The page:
Kite Flying Festival

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Kites are popular during the Indian festival of Makar Sankranti. This spring festival is celebrated generally during mid of January, in accordance with the Indian calender, with millions of people flying kites all over northern India.

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In India the generic name for a kite is 'Patang'. These kites are made of special light-wight kite paper and bamboo and are mostly rhombus shaped with central spine and a single bow.

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In the western Indian state of Gujarat, the celebrations are even bigger. People offer thousands of their colorful oblations to the Sun in the form of beautiful kites. The act stands as a metaphor for reaching to their beloved God, the one who represents the best.

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In North Karnataka, kite flying with community members is also a tradition.

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Although traditionally flying kites is observed as a part of this festival.On this occasion the sky in Jaipur is filled with kites.

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Kite flying is an inevitable part of the festival in Uttar Pradesh.

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People of all ages fly kites from dawn to dusk. Crowded rooftops, fun-loving rivalry to outdo each other in kite flying skills and delicious traditional

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Homes in the localities of various cities in Gujarat turn into kite producing factories with all family members doing their bit in the seasonal cottage business.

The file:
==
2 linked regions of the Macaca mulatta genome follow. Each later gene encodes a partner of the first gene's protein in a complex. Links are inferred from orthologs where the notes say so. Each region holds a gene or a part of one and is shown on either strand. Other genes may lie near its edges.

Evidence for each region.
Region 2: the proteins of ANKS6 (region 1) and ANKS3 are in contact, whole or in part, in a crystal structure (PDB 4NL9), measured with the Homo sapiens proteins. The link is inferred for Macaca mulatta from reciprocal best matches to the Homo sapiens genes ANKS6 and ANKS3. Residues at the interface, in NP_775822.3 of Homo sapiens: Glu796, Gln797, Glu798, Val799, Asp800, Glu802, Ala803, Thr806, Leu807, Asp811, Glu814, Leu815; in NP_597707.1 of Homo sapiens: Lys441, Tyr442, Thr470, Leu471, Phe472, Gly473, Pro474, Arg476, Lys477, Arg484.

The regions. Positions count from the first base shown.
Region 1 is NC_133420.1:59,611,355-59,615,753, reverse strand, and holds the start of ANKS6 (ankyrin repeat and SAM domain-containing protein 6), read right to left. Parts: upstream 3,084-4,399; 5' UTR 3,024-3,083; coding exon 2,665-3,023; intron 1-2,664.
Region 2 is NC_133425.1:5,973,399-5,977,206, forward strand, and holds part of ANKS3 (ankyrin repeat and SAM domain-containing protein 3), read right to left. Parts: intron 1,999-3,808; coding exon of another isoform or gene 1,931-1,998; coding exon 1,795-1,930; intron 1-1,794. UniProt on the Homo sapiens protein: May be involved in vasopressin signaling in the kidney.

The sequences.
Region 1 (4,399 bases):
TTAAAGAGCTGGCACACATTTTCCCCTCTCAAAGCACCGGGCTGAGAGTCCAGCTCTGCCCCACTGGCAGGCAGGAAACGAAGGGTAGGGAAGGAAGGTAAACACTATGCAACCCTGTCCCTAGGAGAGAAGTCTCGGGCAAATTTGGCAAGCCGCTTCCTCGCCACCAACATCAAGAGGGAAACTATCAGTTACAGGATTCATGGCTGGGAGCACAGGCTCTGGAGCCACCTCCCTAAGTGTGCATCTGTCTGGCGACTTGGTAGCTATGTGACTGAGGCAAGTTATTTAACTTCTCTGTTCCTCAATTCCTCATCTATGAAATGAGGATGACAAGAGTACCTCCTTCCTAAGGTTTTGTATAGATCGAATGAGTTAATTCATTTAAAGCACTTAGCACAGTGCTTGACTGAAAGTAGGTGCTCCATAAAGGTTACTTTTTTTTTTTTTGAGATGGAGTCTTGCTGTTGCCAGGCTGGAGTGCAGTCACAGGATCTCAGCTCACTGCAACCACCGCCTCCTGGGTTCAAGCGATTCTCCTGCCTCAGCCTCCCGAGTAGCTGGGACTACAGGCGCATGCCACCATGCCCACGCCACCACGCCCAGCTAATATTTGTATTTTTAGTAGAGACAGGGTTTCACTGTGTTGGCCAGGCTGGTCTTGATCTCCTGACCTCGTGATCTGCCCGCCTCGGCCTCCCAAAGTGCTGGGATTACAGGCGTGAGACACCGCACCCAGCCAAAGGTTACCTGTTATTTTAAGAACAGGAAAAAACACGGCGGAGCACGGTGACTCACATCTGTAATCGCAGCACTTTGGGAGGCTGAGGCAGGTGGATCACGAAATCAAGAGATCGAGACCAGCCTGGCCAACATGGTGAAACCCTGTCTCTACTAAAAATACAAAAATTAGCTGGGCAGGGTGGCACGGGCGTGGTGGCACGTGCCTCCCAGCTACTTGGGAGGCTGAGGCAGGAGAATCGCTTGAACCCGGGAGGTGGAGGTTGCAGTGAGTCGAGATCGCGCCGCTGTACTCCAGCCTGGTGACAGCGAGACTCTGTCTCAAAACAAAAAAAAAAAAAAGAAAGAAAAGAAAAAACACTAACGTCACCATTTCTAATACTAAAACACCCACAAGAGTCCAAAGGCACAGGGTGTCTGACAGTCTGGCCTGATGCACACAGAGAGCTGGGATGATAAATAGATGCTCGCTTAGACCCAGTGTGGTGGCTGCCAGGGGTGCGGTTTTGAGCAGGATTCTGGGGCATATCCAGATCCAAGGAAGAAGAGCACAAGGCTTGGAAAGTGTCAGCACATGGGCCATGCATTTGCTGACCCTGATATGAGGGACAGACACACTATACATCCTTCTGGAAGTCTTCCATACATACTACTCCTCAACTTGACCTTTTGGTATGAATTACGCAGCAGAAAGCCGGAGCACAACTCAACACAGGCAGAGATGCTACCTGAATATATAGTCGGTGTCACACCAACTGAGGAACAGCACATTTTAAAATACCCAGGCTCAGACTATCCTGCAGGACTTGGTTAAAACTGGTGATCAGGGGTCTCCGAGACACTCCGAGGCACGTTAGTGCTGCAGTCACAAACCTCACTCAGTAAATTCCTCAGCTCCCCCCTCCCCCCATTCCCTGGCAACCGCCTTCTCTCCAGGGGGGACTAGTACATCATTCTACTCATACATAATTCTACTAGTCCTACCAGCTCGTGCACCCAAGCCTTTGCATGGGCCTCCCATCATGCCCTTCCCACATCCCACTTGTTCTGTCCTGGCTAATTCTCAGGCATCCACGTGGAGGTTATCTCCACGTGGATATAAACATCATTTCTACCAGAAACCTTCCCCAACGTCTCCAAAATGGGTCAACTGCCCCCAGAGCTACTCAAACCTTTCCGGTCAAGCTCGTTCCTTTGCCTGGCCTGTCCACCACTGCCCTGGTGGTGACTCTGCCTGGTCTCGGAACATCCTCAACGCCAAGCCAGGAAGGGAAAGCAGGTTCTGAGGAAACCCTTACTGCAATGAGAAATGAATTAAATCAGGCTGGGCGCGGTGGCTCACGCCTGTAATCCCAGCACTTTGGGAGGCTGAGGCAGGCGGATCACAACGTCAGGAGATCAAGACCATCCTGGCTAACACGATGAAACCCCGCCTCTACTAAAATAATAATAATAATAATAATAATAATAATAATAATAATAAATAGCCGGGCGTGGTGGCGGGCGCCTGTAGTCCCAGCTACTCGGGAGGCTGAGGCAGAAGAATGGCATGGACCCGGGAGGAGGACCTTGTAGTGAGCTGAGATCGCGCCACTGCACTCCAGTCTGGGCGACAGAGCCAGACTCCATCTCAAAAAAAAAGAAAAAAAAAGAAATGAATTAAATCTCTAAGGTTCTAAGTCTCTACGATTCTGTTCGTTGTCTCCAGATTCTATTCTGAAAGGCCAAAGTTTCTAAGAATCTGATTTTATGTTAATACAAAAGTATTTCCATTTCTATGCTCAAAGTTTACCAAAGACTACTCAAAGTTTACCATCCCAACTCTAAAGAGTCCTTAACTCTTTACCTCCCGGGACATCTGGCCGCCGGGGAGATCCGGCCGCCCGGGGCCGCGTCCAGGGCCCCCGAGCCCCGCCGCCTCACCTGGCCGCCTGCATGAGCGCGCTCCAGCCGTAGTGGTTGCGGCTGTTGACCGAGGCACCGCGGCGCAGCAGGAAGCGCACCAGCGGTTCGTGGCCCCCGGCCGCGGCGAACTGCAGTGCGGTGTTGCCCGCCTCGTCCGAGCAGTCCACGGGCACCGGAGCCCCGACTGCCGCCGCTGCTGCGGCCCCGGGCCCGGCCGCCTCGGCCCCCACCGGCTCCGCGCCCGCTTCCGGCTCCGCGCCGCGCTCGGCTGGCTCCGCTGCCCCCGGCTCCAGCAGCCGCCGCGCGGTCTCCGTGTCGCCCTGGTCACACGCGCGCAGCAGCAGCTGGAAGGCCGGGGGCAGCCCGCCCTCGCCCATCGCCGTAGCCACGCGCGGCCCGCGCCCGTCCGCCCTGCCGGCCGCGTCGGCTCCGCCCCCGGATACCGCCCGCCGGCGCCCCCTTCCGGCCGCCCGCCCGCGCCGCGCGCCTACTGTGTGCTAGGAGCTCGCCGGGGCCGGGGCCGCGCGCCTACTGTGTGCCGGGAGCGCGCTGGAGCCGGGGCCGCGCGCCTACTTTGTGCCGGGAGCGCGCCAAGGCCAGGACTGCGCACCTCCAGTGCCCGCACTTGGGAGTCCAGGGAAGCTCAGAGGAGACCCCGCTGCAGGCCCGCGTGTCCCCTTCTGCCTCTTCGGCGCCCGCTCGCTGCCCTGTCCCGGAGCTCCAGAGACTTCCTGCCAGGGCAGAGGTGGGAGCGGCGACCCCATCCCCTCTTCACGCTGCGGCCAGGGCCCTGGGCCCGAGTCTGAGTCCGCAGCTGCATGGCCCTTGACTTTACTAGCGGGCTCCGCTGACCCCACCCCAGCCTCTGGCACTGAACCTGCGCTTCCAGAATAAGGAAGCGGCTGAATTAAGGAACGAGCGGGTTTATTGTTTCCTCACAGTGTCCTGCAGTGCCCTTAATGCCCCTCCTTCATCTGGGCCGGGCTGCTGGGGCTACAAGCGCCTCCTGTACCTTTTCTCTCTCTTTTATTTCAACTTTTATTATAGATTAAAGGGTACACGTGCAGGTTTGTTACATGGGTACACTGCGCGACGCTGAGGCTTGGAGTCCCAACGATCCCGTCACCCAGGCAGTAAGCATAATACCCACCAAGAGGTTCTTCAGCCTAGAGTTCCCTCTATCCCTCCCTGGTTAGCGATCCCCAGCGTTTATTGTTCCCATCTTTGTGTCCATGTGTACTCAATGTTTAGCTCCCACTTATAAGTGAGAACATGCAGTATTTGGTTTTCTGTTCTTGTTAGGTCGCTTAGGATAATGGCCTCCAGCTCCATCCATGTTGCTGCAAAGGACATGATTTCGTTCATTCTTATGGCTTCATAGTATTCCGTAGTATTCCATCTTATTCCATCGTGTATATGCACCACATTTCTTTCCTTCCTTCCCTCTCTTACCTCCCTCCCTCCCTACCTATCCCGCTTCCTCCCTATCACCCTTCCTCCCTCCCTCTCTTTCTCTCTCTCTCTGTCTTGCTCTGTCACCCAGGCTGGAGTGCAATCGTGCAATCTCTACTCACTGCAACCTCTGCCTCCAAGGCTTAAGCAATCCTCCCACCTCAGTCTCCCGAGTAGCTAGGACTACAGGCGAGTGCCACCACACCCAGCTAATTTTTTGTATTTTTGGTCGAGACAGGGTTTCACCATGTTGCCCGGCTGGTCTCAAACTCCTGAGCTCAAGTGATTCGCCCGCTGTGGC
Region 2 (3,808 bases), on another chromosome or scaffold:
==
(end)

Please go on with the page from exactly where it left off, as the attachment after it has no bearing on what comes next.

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The paper and sticks are cut, the glue is stirred and thousands of kites are prepared in the market. The string is coated with a special glass powder and rice paste, all set to cut each other's strings and knock down the kites. The size of the kite ranges from nine inches to three feet.

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The thread used to fly kites is known as 'Manjaa'.

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Members of various communities irrespective of cast and creed are engaged in the business of kites. Rich or poor, people enjoy this festival in their own ways. The aerodynamic skill, devotion and ingenuity that goes into the kite making and flying is almost a religion in itself, honed to the level of an art form, though it looks deceptively simple.

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The Patang Bazaar (kite market), situated in the heart of Ahmedabad city, is open 24 hours a day during the Uttarayan week.

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And the excitement continues even after dark. The nights see the arrival of the illuminated box kites, often in a series strung on one line, to be launched into the sky. Known as tukkals, these kites add a touch of splendor to the dark sky.

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